This last thought makes me ponder in what ways my identity is tied to what I’ve brought into my life. Who do I think I am based on my possessions? What persona am I trying to give off? Furthermore, am I genuinely interested in the hobbies and possessions I’ve had, or were they just ways for me to express my masculinity to the world because I felt lacking in that category without them?

I’ll be the first to admit that I was probably filling some holes. But what’s always appealed to me in the hobbies I’ve decided to take up is the element of risk, which for me is more about feeling alive than portraying something to the world. Maybe my continual need for risk is now driving me to get rid of everything I own?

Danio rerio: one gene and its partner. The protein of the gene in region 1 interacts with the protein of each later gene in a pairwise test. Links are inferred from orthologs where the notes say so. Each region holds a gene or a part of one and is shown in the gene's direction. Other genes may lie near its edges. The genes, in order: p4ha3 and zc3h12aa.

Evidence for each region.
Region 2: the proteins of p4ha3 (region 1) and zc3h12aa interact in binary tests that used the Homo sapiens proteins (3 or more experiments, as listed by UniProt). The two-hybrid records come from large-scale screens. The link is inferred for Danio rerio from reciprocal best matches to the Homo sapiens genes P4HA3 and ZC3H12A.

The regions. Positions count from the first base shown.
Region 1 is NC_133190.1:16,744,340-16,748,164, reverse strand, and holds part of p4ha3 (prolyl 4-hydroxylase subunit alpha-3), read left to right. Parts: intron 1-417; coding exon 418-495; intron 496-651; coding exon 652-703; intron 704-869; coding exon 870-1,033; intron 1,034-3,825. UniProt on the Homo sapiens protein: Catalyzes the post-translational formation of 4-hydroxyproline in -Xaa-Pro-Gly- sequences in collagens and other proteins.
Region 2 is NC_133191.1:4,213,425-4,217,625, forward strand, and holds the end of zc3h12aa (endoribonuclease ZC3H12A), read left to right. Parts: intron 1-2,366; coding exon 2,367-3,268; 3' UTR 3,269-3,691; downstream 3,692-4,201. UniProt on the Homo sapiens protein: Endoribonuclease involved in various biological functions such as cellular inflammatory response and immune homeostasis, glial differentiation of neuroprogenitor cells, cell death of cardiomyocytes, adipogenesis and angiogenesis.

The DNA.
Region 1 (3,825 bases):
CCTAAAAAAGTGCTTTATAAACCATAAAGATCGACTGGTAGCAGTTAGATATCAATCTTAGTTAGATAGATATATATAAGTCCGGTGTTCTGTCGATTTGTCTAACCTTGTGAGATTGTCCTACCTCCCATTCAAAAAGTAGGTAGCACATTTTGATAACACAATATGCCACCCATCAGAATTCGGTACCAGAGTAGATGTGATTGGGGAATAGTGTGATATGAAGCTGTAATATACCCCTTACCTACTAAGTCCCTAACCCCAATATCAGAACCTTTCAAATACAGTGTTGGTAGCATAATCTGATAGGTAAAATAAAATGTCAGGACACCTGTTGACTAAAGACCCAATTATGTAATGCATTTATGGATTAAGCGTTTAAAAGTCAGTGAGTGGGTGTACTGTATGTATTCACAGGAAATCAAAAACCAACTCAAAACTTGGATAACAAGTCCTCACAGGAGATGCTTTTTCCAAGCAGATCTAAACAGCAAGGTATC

The next project I take on is the filing cabinet I bought after college. My thinking when I bought the cabinet was that responsible grownups organize and keep important documents. Going through the cabinet now, the accumulation of paper helps me reflect on what’s been important to me over the past couple of years: investments and retirement planning documents, insurance records for a car, a motorcycle, notes on interviews and interview questions I’ve encountered, hundreds of business cards, daily planners from year gone by.

Then, a small and suppressed section in the back — a fraction of my life’s pie chart — with articles about farming, yoga, travel, and nature. These days this last category speaks to me more. Rediscovering nature brings comfort. It confirms my current passions were always there, and that I am not actually doing a 180 with my life.